September 23, 2010 at 9:02 a.m.
North Branch Water & Light recently received approval from the Minnesota Pollution Control Agency to move ahead on replacing massive electricity generating engines that are 50-plus years old.
Build America Bonds will be financing the project and the package is nearly ready to market.
The Water & Light general manager says, "...the best news in town" is ratepayers won't even see any additional charges for this work.
Russ Good explained North Branch Water & Light Commission sought the PCA authorization after it negotiated a 25-year contract extension with its electricity supplier, the Southern Minnesota Municipal Power Agency (SMMPA.) One of the stipulations in the contract is that North Branch Water & Light will upgrade generation capacity and the commission wanted to be clear that existing state permits are okay with this.
Good explained that the results of an audit done by SMMPA about three years ago resulted in the agency notifying its approximately 18 member non-profits to take a look at costs. Good said obsolete equipment expenses were driving up the price of providing kilowatt hours to all members.
North Branch came in number four-- behind three other Minnesota cities identified in the audit-- so something had to be done.
Good explained some cities will simply be terminated by the association and probably abandon their local operations, rather than make the upgrades.
North Branch opted for making changes.
As a strong proponent of providing electric service locally, Good says maintaining water and light's peaking facility in North Branch is important for several reasons.
The people who work for North Branch Water & Light are also customers. They take pride in serving their community. They live close by, so if there's dangerous weather or emergency the response is swift. And, it's nice that customers can still drop-off their payments right at the office. Customer service staff know the territory.
The ultimate goal of the Water & Light Commission is, "We will have a reliable and robust system capable of serving every customer in our service area," said the GM.
Right now, if a widespread power outage hits the service territory NB Water & Light can't generate enough electricity locally to meet demand. Everyday power is bought off the SMMPA grid, but in the event the in-town engines are needed to supplement a certain level of power demand, customers would be left in the dark.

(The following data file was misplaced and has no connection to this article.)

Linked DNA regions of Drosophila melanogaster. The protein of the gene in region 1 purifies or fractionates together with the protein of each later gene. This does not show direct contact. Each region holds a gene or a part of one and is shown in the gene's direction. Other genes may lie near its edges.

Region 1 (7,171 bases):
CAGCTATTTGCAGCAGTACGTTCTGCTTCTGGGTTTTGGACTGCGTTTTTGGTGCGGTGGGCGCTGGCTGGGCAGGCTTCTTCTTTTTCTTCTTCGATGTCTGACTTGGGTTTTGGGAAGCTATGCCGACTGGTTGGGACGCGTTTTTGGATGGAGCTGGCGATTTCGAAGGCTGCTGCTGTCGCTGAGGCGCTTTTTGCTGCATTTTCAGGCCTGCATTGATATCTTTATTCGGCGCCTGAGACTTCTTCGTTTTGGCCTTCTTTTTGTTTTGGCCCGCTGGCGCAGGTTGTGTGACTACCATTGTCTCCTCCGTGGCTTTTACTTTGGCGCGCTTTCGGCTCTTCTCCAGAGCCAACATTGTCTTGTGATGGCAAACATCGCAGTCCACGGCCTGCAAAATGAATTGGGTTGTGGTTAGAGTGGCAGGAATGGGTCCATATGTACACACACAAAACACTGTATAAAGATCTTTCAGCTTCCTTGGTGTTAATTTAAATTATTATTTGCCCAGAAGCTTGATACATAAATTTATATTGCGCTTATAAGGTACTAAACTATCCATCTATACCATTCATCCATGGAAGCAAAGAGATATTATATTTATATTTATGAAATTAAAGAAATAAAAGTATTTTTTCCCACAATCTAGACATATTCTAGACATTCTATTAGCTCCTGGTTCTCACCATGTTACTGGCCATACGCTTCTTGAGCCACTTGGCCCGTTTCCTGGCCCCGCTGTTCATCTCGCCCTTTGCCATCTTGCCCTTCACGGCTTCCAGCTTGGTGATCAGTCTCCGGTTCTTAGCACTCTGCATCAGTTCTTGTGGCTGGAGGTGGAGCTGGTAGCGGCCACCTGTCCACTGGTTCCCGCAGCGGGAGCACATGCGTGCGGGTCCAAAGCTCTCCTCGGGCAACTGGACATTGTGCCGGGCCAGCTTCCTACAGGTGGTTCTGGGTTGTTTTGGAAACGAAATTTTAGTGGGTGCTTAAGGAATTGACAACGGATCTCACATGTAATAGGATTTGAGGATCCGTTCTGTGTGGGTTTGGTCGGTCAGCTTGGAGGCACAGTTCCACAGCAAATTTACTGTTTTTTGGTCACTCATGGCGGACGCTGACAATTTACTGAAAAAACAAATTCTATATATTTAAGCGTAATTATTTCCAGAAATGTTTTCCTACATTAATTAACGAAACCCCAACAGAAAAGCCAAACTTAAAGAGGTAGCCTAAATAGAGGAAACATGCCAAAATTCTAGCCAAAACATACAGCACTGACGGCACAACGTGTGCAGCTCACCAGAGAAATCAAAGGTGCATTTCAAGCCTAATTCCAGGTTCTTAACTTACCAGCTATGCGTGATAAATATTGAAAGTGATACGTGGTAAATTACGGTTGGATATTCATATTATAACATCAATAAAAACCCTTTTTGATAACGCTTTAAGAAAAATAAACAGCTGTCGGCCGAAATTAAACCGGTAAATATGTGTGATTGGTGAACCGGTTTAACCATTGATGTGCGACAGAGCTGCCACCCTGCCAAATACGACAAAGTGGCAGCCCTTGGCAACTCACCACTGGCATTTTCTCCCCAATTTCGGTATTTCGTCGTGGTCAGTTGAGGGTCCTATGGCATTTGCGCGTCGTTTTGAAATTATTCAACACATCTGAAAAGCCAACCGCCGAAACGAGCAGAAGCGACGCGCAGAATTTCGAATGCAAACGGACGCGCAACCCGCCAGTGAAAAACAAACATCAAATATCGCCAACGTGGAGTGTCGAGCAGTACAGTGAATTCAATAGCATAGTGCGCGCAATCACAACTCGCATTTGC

New engines will boost the output to 10.75 megawatts. It is currently 6 megawatts.
Another benefit to the new engines and system improvements is "quick start" capability. The new Caterpillar units fire up in minutes and don't require the manual oversight the old engines do.
Comparing the eight and 12 cylinder Fairbanks Morse engines to the incoming 16 cylinder Cat engines is night and day.
The new diesel-fueled units could arrive anytime. SMMPA will haul away the old engines and they'll be recycled for parts. Good said he'll get a few days' notice on delivery.
There's plenty to do in the meantime to get ready for the upgrade. Voltage throughout town has been changed. A small substation on-site is being replaced, a fuel tank is being moved, a new industrial sized water filter is coming.
A front end loader was breaking apart and removing the floor of the old city water treatment building the day we visited, so new equipment can fit in the old building.
Re-using structures is nothing new to Good. Two existing engines are housed inside what was the old North Branch city fire hall.
A garage that once stored the ambulance rigs for Lakes Area EMS is now sheltering Water & Light vehicles.
Good says there's nothing wrong with the location, and the solid brick buildings are historic and familiar. The new engines are small (relatively speaking) so they'll fit into current space and will be sound-proofed to an even greater extent than what's buffering operations now.
If all goes well, nobody will have anything to gripe about and that's just the way Good likes it.
The SMMPA is the nation's fourth leading supplier of power.
About 13 percent of its power is generated through renewables like wind, burning landfill gas, etc. The Sherco 3 coal-fired power plant, near Becker, is its main source of power.